I know you, or rather I know myself, too well to rely on the efficacy of my arguments. But stronger forces are working on my side, and seeing as I do a distinct though not obvious obligation, and a real though not apparent sacrifice, I persist in my opinion and in my hope.—I remain, yours most truly,
Cannes,Dec. 20, 1881.
My dear Mr. Gladstone,—
I venture these lines, not to give trouble in the midst of labour, but as a stirrup cup before you mount for the North.
After giving Mamy a vision of the good things of England, I tried to redress the balance by taking my second daughter to the Styrian mountains—the country where the little blue Forellen grow—and there, at Aussee, I met Strossmayer, whom I had not seen for fourteen years. He came afterwards to pay us a visit at St. Martin, and we had a talk which lasted the better part of twenty-four hours.
The upshot of his conversation was that he entertains for you the sentiments proper to a Midlothian elector, and his greatest wish is to see you before he dies. He asked me how and where he would find you if he comes over to England next year, and I promised that your direction would be No. 10 Downing Street, until peace and order reign all down the Nile, and until a redistribution of the Electoral Map has so broken the evil-minded back of Toryism that the rest may be left to infra-olympian powers.
He hopes that he will be able to come next year, probably in June, and I have promised to introduce him to you, promising also that you would receive him gladly and with all honour.
Minghetti had announced himself here, and I had nearly persuaded the Bishop to come and meet him, when we learnt that he had to go to Bologna for a political meeting. I am here for a few days, alone with Döllinger.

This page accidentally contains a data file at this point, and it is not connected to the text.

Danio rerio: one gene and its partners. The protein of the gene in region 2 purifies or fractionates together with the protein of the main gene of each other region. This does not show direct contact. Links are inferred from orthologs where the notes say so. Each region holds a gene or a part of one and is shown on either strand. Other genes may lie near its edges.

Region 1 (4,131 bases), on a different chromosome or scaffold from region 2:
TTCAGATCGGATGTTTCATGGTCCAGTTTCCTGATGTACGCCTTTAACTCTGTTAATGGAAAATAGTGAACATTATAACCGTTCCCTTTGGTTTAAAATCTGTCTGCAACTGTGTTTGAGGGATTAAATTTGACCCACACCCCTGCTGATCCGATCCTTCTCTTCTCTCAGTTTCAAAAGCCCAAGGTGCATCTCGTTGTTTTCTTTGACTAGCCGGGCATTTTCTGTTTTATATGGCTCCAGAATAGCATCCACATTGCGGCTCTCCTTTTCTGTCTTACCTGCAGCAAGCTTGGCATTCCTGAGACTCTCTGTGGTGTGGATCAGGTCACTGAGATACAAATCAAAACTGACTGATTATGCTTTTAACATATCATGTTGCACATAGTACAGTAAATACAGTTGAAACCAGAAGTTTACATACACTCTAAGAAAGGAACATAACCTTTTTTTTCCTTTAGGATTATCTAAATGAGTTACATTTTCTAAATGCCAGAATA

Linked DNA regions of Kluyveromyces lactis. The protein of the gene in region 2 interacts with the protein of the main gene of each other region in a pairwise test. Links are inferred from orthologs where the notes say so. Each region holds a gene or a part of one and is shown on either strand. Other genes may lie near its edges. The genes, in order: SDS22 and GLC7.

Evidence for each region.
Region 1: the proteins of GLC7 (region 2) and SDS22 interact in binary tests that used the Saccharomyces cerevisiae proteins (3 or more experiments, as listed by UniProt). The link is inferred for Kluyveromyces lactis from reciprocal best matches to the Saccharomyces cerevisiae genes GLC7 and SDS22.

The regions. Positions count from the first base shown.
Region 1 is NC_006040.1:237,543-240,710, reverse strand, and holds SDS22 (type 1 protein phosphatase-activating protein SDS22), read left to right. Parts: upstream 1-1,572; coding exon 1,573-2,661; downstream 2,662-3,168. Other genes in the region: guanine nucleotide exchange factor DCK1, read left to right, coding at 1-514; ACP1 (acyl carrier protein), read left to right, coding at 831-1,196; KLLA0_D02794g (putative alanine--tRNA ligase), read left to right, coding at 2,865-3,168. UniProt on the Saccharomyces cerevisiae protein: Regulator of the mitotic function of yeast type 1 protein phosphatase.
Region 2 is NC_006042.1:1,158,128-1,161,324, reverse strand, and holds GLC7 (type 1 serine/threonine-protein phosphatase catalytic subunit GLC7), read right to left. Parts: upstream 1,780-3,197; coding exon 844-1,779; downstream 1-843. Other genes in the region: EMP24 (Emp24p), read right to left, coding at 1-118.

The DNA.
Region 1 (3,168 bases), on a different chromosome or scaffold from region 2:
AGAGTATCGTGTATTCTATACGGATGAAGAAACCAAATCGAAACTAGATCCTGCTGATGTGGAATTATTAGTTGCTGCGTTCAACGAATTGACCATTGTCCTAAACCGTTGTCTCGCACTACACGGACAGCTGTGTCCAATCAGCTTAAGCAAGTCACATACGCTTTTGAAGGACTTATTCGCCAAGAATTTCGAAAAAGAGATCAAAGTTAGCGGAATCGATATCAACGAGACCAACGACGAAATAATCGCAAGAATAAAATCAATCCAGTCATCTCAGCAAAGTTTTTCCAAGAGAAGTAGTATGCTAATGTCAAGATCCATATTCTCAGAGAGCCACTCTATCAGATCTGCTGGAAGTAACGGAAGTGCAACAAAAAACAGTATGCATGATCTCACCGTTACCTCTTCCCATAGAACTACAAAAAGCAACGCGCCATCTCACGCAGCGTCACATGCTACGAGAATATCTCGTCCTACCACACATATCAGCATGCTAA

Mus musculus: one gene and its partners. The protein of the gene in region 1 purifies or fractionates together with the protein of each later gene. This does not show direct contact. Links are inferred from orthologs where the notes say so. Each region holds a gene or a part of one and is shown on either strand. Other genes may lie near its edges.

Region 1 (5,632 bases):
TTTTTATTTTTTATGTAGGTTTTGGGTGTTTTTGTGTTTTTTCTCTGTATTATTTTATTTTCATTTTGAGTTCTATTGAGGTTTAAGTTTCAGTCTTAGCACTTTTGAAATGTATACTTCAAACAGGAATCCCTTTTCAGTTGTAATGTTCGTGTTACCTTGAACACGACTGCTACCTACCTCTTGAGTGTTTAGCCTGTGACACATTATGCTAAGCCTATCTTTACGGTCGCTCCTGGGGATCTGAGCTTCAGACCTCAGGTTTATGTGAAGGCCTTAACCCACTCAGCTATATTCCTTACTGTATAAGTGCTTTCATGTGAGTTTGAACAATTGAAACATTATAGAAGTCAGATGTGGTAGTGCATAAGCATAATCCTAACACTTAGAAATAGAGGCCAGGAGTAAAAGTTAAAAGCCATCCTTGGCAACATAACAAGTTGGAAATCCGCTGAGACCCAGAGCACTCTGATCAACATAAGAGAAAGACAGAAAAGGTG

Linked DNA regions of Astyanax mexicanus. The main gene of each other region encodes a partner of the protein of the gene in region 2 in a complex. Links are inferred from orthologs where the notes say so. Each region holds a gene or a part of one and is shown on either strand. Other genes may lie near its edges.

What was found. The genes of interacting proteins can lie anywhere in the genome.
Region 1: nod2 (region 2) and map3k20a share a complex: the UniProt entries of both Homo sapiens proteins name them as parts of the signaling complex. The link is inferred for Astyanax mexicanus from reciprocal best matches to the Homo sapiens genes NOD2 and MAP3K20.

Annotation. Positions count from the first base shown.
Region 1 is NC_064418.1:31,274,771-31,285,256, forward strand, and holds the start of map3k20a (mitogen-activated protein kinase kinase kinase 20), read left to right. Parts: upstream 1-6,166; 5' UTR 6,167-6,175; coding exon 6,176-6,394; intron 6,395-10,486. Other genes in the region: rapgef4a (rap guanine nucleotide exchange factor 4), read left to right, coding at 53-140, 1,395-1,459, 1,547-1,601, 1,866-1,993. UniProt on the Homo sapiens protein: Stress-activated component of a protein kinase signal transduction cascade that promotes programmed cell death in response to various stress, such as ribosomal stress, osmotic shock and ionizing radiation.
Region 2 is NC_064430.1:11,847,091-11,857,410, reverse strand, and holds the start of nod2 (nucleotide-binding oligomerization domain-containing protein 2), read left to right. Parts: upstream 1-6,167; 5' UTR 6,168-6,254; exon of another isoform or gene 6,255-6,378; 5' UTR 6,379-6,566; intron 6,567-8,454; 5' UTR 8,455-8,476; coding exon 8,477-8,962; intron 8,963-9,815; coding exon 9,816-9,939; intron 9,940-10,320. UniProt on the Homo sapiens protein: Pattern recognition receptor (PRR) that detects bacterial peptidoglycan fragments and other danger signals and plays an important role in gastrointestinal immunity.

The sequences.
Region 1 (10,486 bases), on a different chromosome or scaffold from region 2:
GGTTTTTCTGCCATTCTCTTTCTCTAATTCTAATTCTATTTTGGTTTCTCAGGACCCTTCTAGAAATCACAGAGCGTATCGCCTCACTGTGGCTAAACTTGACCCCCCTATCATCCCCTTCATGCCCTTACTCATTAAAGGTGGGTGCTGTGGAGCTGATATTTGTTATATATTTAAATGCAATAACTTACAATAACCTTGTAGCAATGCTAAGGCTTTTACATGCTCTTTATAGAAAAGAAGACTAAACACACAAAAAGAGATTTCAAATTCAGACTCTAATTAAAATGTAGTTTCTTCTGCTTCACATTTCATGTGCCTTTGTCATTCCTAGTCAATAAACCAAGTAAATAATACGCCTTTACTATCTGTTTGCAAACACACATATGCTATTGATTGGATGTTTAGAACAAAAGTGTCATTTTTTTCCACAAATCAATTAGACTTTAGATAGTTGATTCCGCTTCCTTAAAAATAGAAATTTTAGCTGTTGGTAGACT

I ought to add, because he wishes it, and not to tinkle the same bell always, that Strossmayer was very much impressed by Liddon.—I remain, most truly yours,
Tegernsee,August 24, 1884.
My dear Acton,—
Your letter touches me in a tender place, for to have a visible and audible knowledge of Bishop Strossmayer is one of my great unfulfilled yearnings, and though I now begin to feel most averse to journeys, I sometimes wonder whether you would take me, when my neck is once fairly out of the yoke, to see him.
In the meantime, the prospect you hold out of his coming to England is delightful, but the address which you have given him is, as I trust, not to be depended on. I am under no bond to finish the Egyptian question, or that of redistribution: my only bonds are a bond to carry the Franchise Bill or end my official life in the attempt, and a bond in the event of carrying the Franchise Bill to make a serious effort to introduce and carry a measure of redistribution.